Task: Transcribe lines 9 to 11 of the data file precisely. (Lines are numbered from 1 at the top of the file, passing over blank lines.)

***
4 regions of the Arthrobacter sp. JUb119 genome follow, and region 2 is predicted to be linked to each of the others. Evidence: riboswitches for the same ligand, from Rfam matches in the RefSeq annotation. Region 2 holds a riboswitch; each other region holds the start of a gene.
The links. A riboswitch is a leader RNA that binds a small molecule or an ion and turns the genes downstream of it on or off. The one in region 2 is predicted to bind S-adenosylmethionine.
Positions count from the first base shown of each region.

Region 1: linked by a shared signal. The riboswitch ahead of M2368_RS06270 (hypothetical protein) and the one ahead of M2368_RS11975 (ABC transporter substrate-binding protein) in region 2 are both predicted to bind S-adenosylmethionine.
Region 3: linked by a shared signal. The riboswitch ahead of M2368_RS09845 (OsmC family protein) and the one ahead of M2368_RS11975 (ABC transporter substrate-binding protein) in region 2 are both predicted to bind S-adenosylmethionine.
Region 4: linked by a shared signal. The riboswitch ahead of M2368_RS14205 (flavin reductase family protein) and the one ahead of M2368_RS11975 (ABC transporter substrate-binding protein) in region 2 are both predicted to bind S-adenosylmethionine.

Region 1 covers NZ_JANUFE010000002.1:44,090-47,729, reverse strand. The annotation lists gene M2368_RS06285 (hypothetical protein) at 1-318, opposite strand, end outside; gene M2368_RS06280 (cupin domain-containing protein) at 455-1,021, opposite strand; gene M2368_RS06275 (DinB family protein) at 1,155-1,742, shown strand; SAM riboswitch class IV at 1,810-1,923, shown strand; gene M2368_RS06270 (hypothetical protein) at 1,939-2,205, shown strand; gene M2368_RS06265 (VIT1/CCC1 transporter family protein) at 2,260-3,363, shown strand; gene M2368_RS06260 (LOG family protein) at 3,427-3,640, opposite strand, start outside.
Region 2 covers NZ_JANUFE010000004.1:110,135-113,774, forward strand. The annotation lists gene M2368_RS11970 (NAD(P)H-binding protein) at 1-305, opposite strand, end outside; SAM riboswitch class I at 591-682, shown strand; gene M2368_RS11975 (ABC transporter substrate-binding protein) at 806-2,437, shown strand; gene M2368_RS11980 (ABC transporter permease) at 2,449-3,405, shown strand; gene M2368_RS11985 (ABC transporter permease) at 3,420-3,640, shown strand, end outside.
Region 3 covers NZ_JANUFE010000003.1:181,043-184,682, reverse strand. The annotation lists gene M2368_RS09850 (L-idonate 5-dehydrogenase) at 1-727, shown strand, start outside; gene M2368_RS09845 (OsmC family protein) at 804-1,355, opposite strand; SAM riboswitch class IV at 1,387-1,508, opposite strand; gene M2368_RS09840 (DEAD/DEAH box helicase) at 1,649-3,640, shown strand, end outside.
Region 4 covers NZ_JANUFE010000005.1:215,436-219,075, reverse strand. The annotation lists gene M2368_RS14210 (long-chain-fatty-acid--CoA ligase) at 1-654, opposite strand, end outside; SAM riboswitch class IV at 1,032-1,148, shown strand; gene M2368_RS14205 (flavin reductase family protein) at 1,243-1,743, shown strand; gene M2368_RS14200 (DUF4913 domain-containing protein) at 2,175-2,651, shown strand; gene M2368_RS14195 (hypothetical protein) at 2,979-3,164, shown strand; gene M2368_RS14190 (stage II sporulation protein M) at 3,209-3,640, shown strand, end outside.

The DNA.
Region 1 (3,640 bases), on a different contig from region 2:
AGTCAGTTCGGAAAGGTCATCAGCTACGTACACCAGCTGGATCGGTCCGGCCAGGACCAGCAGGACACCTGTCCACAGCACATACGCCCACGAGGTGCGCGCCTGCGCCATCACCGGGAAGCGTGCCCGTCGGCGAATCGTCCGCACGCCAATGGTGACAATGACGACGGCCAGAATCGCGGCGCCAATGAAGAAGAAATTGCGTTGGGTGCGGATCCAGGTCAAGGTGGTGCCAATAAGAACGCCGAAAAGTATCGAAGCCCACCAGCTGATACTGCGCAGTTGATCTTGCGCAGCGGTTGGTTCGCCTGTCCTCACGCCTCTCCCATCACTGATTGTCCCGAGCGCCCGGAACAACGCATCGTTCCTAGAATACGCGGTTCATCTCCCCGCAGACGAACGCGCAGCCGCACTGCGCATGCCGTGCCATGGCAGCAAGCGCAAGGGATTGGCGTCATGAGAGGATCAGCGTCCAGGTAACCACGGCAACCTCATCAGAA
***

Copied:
Region 3 covers NZ_JANUFE010000003.1:181,043-184,682, reverse strand. The annotation lists gene M2368_RS09850 (L-idonate 5-dehydrogenase) at 1-727, shown strand, start outside; gene M2368_RS09845 (OsmC family protein) at 804-1,355, opposite strand; SAM riboswitch class IV at 1,387-1,508, opposite strand; gene M2368_RS09840 (DEAD/DEAH box helicase) at 1,649-3,640, shown strand, end outside.
Region 4 covers NZ_JANUFE010000005.1:215,436-219,075, reverse strand. The annotation lists gene M2368_RS14210 (long-chain-fatty-acid--CoA ligase) at 1-654, opposite strand, end outside; SAM riboswitch class IV at 1,032-1,148, shown strand; gene M2368_RS14205 (flavin reductase family protein) at 1,243-1,743, shown strand; gene M2368_RS14200 (DUF4913 domain-containing protein) at 2,175-2,651, shown strand; gene M2368_RS14195 (hypothetical protein) at 2,979-3,164, shown strand; gene M2368_RS14190 (stage II sporulation protein M) at 3,209-3,640, shown strand, end outside.

The DNA.